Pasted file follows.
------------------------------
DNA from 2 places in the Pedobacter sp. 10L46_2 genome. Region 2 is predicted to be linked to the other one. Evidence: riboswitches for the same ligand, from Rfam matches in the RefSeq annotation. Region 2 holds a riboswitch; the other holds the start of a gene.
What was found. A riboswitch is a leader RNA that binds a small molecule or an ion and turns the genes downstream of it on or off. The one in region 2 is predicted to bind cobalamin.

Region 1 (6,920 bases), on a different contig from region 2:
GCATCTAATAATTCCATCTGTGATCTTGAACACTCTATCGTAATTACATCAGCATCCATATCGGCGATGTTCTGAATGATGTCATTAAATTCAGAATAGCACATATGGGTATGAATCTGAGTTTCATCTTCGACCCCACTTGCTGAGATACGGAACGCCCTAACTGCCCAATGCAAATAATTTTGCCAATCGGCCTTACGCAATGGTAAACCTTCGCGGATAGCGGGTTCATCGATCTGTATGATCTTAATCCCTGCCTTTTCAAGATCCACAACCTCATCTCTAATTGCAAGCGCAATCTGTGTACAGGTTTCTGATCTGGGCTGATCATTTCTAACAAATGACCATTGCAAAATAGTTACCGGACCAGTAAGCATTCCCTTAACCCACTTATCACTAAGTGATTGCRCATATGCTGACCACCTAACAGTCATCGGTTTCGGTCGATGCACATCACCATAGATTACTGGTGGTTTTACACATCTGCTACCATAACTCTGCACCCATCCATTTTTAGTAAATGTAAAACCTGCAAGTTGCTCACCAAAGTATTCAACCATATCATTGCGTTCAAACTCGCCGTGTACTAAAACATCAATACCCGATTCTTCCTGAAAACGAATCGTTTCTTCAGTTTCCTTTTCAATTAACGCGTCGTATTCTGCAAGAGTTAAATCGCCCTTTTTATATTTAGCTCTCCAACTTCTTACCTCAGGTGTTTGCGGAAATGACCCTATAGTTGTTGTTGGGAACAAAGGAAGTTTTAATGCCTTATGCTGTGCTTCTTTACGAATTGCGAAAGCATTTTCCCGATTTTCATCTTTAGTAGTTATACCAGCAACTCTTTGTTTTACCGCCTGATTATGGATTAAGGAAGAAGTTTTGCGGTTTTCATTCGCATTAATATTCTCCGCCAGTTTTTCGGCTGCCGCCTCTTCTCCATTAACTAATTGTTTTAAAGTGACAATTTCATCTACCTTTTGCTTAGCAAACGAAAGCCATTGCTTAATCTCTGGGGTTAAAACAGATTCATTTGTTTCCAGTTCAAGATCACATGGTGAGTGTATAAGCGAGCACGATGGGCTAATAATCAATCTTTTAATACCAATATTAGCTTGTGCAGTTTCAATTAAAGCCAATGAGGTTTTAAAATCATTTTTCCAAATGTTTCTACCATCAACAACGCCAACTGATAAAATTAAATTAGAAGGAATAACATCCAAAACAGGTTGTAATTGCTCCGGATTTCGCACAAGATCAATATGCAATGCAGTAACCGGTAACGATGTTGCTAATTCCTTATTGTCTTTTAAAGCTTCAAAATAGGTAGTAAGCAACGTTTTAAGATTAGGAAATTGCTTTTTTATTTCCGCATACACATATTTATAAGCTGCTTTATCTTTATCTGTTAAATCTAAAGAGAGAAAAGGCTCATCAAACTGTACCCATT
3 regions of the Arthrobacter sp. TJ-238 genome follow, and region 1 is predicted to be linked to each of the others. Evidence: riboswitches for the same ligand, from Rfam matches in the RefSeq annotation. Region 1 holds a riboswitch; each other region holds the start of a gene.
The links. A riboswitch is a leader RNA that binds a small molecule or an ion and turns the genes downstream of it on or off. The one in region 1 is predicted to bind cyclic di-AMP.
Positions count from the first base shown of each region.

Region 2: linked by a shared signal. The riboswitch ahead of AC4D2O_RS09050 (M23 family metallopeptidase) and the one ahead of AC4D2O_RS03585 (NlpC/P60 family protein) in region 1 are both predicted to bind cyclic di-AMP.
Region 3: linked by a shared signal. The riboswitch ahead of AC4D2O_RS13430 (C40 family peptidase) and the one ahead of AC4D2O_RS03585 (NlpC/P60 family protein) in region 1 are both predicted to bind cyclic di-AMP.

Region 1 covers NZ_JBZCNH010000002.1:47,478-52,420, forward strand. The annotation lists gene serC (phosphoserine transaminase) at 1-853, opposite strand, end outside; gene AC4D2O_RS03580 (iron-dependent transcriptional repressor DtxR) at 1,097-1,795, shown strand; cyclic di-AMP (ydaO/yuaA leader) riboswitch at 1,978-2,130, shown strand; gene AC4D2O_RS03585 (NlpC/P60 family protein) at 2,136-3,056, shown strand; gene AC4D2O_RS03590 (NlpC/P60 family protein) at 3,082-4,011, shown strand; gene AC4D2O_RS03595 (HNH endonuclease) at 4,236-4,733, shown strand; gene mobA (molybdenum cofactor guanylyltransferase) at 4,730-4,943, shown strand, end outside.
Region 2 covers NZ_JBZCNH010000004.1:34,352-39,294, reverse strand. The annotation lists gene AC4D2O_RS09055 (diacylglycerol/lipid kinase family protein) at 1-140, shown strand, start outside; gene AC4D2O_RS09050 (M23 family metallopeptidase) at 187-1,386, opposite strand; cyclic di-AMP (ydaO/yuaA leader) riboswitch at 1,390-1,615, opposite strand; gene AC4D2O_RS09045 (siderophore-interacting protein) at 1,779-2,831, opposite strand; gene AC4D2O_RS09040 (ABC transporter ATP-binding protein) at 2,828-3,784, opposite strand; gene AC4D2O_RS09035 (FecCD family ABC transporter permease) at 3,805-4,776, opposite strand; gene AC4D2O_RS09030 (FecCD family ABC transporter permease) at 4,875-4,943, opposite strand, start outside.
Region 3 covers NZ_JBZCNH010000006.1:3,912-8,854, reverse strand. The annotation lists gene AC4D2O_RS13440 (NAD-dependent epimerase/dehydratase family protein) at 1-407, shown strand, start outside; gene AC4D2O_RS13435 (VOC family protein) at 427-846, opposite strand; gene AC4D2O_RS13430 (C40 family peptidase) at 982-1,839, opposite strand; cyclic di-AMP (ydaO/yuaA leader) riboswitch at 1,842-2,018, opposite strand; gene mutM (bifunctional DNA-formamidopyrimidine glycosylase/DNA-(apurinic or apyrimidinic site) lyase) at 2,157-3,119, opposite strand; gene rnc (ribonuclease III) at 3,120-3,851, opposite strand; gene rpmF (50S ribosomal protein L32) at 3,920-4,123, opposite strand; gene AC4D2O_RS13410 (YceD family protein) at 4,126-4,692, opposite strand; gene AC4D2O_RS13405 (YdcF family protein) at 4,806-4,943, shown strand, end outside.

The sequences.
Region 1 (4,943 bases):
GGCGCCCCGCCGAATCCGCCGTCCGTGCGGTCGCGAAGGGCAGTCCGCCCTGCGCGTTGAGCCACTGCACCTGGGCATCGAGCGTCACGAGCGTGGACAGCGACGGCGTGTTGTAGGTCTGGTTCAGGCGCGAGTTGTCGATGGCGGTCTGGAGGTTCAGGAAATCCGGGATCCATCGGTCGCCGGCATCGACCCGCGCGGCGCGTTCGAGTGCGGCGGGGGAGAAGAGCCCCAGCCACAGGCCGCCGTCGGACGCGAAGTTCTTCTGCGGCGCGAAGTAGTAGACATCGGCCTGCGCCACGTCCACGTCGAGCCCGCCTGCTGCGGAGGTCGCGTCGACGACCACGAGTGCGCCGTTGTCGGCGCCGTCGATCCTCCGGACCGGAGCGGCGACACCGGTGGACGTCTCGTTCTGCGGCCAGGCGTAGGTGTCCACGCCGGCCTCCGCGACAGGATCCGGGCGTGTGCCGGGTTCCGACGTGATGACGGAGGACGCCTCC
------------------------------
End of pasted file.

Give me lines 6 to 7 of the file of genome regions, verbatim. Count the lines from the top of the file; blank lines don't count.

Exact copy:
The links. A riboswitch is a leader RNA that binds a small molecule or an ion and turns the genes downstream of it on or off. The one in region 1 is predicted to bind cyclic di-AMP.
Positions count from the first base shown of each region.